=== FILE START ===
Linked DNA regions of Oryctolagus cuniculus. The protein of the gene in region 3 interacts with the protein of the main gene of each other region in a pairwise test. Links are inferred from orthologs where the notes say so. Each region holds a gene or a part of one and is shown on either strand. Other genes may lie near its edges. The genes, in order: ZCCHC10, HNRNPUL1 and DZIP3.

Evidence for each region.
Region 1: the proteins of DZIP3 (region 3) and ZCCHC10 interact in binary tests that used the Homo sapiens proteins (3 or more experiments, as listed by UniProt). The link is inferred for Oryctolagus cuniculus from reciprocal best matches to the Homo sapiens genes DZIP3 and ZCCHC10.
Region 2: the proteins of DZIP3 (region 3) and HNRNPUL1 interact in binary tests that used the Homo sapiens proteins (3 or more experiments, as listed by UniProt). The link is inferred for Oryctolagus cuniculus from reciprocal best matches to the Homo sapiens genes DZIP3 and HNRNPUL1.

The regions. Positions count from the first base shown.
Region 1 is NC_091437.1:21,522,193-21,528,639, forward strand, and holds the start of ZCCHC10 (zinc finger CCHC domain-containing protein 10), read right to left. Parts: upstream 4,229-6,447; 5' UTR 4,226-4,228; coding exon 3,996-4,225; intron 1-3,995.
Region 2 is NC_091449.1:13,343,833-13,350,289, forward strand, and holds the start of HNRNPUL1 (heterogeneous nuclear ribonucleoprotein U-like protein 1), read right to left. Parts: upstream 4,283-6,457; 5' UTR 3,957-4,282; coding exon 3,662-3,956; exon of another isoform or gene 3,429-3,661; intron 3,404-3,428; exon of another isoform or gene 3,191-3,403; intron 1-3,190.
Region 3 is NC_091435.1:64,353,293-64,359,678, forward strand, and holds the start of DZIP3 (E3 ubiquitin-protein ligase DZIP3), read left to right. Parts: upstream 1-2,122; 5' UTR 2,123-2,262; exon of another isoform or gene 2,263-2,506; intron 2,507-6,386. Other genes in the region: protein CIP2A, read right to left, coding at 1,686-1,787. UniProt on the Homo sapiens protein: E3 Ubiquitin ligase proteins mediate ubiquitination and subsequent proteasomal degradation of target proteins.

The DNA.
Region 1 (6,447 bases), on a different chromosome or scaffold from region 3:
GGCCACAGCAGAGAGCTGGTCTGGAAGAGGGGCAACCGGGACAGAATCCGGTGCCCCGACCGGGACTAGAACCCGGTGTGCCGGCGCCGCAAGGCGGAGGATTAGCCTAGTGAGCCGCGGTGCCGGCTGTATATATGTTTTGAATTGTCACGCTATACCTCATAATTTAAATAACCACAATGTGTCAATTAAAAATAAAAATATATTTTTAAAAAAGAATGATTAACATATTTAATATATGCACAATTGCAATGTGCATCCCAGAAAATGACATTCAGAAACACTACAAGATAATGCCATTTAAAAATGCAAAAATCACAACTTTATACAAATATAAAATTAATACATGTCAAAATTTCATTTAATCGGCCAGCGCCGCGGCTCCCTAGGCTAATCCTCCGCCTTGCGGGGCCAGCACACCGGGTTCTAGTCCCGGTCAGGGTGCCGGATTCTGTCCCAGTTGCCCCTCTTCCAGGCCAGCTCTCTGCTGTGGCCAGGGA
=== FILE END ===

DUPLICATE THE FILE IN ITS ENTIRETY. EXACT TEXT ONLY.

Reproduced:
Linked DNA regions of Oryctolagus cuniculus. The protein of the gene in region 3 interacts with the protein of the main gene of each other region in a pairwise test. Links are inferred from orthologs where the notes say so. Each region holds a gene or a part of one and is shown on either strand. Other genes may lie near its edges. The genes, in order: ZCCHC10, HNRNPUL1 and DZIP3.

Evidence for each region.
Region 1: the proteins of DZIP3 (region 3) and ZCCHC10 interact in binary tests that used the Homo sapiens proteins (3 or more experiments, as listed by UniProt). The link is inferred for Oryctolagus cuniculus from reciprocal best matches to the Homo sapiens genes DZIP3 and ZCCHC10.
Region 2: the proteins of DZIP3 (region 3) and HNRNPUL1 interact in binary tests that used the Homo sapiens proteins (3 or more experiments, as listed by UniProt). The link is inferred for Oryctolagus cuniculus from reciprocal best matches to the Homo sapiens genes DZIP3 and HNRNPUL1.

The regions. Positions count from the first base shown.
Region 1 is NC_091437.1:21,522,193-21,528,639, forward strand, and holds the start of ZCCHC10 (zinc finger CCHC domain-containing protein 10), read right to left. Parts: upstream 4,229-6,447; 5' UTR 4,226-4,228; coding exon 3,996-4,225; intron 1-3,995.
Region 2 is NC_091449.1:13,343,833-13,350,289, forward strand, and holds the start of HNRNPUL1 (heterogeneous nuclear ribonucleoprotein U-like protein 1), read right to left. Parts: upstream 4,283-6,457; 5' UTR 3,957-4,282; coding exon 3,662-3,956; exon of another isoform or gene 3,429-3,661; intron 3,404-3,428; exon of another isoform or gene 3,191-3,403; intron 1-3,190.
Region 3 is NC_091435.1:64,353,293-64,359,678, forward strand, and holds the start of DZIP3 (E3 ubiquitin-protein ligase DZIP3), read left to right. Parts: upstream 1-2,122; 5' UTR 2,123-2,262; exon of another isoform or gene 2,263-2,506; intron 2,507-6,386. Other genes in the region: protein CIP2A, read right to left, coding at 1,686-1,787. UniProt on the Homo sapiens protein: E3 Ubiquitin ligase proteins mediate ubiquitination and subsequent proteasomal degradation of target proteins.

The DNA.
Region 1 (6,447 bases), on a different chromosome or scaffold from region 3:
GGCCACAGCAGAGAGCTGGTCTGGAAGAGGGGCAACCGGGACAGAATCCGGTGCCCCGACCGGGACTAGAACCCGGTGTGCCGGCGCCGCAAGGCGGAGGATTAGCCTAGTGAGCCGCGGTGCCGGCTGTATATATGTTTTGAATTGTCACGCTATACCTCATAATTTAAATAACCACAATGTGTCAATTAAAAATAAAAATATATTTTTAAAAAAGAATGATTAACATATTTAATATATGCACAATTGCAATGTGCATCCCAGAAAATGACATTCAGAAACACTACAAGATAATGCCATTTAAAAATGCAAAAATCACAACTTTATACAAATATAAAATTAATACATGTCAAAATTTCATTTAATCGGCCAGCGCCGCGGCTCCCTAGGCTAATCCTCCGCCTTGCGGGGCCAGCACACCGGGTTCTAGTCCCGGTCAGGGTGCCGGATTCTGTCCCAGTTGCCCCTCTTCCAGGCCAGCTCTCTGCTGTGGCCAGGGA